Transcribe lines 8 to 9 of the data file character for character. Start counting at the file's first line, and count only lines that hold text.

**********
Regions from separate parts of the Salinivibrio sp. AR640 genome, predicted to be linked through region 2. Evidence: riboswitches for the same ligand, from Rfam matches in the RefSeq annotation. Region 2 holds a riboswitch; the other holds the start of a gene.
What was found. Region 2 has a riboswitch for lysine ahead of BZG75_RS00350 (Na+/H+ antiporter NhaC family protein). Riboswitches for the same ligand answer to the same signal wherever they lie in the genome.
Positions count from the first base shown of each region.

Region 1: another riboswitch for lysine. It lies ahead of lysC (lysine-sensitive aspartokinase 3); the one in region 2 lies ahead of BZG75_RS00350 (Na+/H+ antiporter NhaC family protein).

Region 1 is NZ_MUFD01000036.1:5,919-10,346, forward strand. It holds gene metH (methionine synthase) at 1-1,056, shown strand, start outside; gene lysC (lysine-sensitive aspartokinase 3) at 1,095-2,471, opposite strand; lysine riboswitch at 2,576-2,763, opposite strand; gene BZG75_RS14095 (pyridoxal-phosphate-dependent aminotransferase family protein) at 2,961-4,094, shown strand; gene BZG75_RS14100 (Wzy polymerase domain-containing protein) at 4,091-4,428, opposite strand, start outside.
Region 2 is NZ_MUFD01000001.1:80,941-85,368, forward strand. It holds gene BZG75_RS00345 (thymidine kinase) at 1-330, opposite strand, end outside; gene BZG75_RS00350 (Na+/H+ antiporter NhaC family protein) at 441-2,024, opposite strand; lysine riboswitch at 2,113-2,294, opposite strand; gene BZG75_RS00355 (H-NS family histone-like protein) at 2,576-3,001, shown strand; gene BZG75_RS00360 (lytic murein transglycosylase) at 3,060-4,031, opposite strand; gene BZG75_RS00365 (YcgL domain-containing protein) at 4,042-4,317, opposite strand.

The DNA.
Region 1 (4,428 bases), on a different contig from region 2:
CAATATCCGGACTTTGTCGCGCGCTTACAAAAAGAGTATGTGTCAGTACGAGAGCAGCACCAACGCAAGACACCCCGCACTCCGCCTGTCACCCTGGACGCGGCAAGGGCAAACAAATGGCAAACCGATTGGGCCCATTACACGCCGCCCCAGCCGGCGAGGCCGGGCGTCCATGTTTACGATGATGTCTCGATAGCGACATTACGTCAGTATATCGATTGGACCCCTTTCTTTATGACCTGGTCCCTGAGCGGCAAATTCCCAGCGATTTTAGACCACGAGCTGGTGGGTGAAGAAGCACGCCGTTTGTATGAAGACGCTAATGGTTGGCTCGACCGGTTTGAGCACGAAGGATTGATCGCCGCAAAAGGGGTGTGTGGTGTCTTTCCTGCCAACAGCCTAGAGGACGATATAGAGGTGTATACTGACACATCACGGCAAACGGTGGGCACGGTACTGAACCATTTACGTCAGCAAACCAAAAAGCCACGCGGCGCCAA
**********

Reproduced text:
Region 1 (4,428 bases), on a different contig from region 2:
CAATATCCGGACTTTGTCGCGCGCTTACAAAAAGAGTATGTGTCAGTACGAGAGCAGCACCAACGCAAGACACCCCGCACTCCGCCTGTCACCCTGGACGCGGCAAGGGCAAACAAATGGCAAACCGATTGGGCCCATTACACGCCGCCCCAGCCGGCGAGGCCGGGCGTCCATGTTTACGATGATGTCTCGATAGCGACATTACGTCAGTATATCGATTGGACCCCTTTCTTTATGACCTGGTCCCTGAGCGGCAAATTCCCAGCGATTTTAGACCACGAGCTGGTGGGTGAAGAAGCACGCCGTTTGTATGAAGACGCTAATGGTTGGCTCGACCGGTTTGAGCACGAAGGATTGATCGCCGCAAAAGGGGTGTGTGGTGTCTTTCCTGCCAACAGCCTAGAGGACGATATAGAGGTGTATACTGACACATCACGGCAAACGGTGGGCACGGTACTGAACCATTTACGTCAGCAAACCAAAAAGCCACGCGGCGCCAA